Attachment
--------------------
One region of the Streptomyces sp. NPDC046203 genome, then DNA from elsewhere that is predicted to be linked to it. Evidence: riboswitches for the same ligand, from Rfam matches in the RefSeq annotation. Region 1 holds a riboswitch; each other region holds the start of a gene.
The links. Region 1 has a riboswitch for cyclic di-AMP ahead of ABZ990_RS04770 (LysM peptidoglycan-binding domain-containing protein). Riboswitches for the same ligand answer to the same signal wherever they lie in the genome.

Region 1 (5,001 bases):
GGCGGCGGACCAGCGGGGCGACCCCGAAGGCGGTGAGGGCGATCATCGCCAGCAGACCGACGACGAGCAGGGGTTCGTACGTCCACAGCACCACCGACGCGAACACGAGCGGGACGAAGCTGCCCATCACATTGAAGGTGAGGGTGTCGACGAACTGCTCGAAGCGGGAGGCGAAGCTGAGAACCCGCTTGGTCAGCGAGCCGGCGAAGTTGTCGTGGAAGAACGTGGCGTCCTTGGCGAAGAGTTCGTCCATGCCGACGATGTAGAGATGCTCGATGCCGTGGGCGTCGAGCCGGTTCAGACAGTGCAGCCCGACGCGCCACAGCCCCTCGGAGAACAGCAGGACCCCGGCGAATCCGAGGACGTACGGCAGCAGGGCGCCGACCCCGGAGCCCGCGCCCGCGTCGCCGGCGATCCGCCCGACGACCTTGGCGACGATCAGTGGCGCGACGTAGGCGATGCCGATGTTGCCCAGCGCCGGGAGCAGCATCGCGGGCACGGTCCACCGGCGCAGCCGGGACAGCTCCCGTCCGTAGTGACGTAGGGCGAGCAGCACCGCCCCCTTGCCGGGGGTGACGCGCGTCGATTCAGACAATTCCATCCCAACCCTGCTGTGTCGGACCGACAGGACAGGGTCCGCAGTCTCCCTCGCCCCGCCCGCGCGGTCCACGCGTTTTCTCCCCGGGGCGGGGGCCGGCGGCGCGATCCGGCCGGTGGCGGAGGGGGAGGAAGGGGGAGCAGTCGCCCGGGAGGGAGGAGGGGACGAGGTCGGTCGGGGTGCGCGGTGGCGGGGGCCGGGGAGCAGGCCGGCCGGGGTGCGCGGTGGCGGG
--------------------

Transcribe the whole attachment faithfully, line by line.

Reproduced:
One region of the Streptomyces sp. NPDC046203 genome, then DNA from elsewhere that is predicted to be linked to it. Evidence: riboswitches for the same ligand, from Rfam matches in the RefSeq annotation. Region 1 holds a riboswitch; each other region holds the start of a gene.
The links. Region 1 has a riboswitch for cyclic di-AMP ahead of ABZ990_RS04770 (LysM peptidoglycan-binding domain-containing protein). Riboswitches for the same ligand answer to the same signal wherever they lie in the genome.

Region 1 (5,001 bases):
GGCGGCGGACCAGCGGGGCGACCCCGAAGGCGGTGAGGGCGATCATCGCCAGCAGACCGACGACGAGCAGGGGTTCGTACGTCCACAGCACCACCGACGCGAACACGAGCGGGACGAAGCTGCCCATCACATTGAAGGTGAGGGTGTCGACGAACTGCTCGAAGCGGGAGGCGAAGCTGAGAACCCGCTTGGTCAGCGAGCCGGCGAAGTTGTCGTGGAAGAACGTGGCGTCCTTGGCGAAGAGTTCGTCCATGCCGACGATGTAGAGATGCTCGATGCCGTGGGCGTCGAGCCGGTTCAGACAGTGCAGCCCGACGCGCCACAGCCCCTCGGAGAACAGCAGGACCCCGGCGAATCCGAGGACGTACGGCAGCAGGGCGCCGACCCCGGAGCCCGCGCCCGCGTCGCCGGCGATCCGCCCGACGACCTTGGCGACGATCAGTGGCGCGACGTAGGCGATGCCGATGTTGCCCAGCGCCGGGAGCAGCATCGCGGGCACGGTCCACCGGCGCAGCCGGGACAGCTCCCGTCCGTAGTGACGTAGGGCGAGCAGCACCGCCCCCTTGCCGGGGGTGACGCGCGTCGATTCAGACAATTCCATCCCAACCCTGCTGTGTCGGACCGACAGGACAGGGTCCGCAGTCTCCCTCGCCCCGCCCGCGCGGTCCACGCGTTTTCTCCCCGGGGCGGGGGCCGGCGGCGCGATCCGGCCGGTGGCGGAGGGGGAGGAAGGGGGAGCAGTCGCCCGGGAGGGAGGAGGGGACGAGGTCGGTCGGGGTGCGCGGTGGCGGGGGCCGGGGAGCAGGCCGGCCGGGGTGCGCGGTGGCGGG